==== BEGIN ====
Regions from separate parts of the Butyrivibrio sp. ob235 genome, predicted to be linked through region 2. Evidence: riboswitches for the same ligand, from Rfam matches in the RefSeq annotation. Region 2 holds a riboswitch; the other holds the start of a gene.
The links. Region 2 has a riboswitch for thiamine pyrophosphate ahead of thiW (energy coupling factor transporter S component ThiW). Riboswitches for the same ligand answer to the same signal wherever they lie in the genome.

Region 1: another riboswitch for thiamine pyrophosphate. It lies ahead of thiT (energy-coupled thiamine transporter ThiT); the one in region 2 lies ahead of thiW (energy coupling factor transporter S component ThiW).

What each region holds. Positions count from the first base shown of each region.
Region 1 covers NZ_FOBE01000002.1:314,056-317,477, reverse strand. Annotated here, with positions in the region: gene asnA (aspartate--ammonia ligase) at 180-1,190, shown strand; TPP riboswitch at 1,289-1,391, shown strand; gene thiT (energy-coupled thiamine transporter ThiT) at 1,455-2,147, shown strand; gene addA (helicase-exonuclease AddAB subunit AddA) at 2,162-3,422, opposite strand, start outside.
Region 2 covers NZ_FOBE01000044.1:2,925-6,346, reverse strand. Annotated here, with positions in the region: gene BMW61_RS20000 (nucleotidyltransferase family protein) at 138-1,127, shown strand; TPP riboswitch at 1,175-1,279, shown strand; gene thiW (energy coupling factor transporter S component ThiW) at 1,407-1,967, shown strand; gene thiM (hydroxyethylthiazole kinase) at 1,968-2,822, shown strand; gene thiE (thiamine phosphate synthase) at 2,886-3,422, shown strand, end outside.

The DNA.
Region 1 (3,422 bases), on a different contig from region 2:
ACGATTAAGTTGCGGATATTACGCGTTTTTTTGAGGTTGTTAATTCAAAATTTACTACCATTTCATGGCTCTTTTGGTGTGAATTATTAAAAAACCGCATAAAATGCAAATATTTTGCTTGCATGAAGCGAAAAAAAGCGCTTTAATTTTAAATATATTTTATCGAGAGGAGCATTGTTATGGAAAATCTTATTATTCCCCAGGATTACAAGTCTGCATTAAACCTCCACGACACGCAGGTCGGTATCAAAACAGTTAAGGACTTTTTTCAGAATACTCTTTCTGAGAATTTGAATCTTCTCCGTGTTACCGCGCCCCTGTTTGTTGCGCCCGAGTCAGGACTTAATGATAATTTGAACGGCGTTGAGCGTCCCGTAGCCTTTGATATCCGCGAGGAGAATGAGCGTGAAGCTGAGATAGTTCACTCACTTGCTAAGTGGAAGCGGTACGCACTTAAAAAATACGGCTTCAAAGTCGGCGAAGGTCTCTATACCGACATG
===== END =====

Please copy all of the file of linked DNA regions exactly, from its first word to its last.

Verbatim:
Regions from separate parts of the Butyrivibrio sp. ob235 genome, predicted to be linked through region 2. Evidence: riboswitches for the same ligand, from Rfam matches in the RefSeq annotation. Region 2 holds a riboswitch; the other holds the start of a gene.
The links. Region 2 has a riboswitch for thiamine pyrophosphate ahead of thiW (energy coupling factor transporter S component ThiW). Riboswitches for the same ligand answer to the same signal wherever they lie in the genome.

Region 1: another riboswitch for thiamine pyrophosphate. It lies ahead of thiT (energy-coupled thiamine transporter ThiT); the one in region 2 lies ahead of thiW (energy coupling factor transporter S component ThiW).

What each region holds. Positions count from the first base shown of each region.
Region 1 covers NZ_FOBE01000002.1:314,056-317,477, reverse strand. Annotated here, with positions in the region: gene asnA (aspartate--ammonia ligase) at 180-1,190, shown strand; TPP riboswitch at 1,289-1,391, shown strand; gene thiT (energy-coupled thiamine transporter ThiT) at 1,455-2,147, shown strand; gene addA (helicase-exonuclease AddAB subunit AddA) at 2,162-3,422, opposite strand, start outside.
Region 2 covers NZ_FOBE01000044.1:2,925-6,346, reverse strand. Annotated here, with positions in the region: gene BMW61_RS20000 (nucleotidyltransferase family protein) at 138-1,127, shown strand; TPP riboswitch at 1,175-1,279, shown strand; gene thiW (energy coupling factor transporter S component ThiW) at 1,407-1,967, shown strand; gene thiM (hydroxyethylthiazole kinase) at 1,968-2,822, shown strand; gene thiE (thiamine phosphate synthase) at 2,886-3,422, shown strand, end outside.

The DNA.
Region 1 (3,422 bases), on a different contig from region 2:
ACGATTAAGTTGCGGATATTACGCGTTTTTTTGAGGTTGTTAATTCAAAATTTACTACCATTTCATGGCTCTTTTGGTGTGAATTATTAAAAAACCGCATAAAATGCAAATATTTTGCTTGCATGAAGCGAAAAAAAGCGCTTTAATTTTAAATATATTTTATCGAGAGGAGCATTGTTATGGAAAATCTTATTATTCCCCAGGATTACAAGTCTGCATTAAACCTCCACGACACGCAGGTCGGTATCAAAACAGTTAAGGACTTTTTTCAGAATACTCTTTCTGAGAATTTGAATCTTCTCCGTGTTACCGCGCCCCTGTTTGTTGCGCCCGAGTCAGGACTTAATGATAATTTGAACGGCGTTGAGCGTCCCGTAGCCTTTGATATCCGCGAGGAGAATGAGCGTGAAGCTGAGATAGTTCACTCACTTGCTAAGTGGAAGCGGTACGCACTTAAAAAATACGGCTTCAAAGTCGGCGAAGGTCTCTATACCGACATG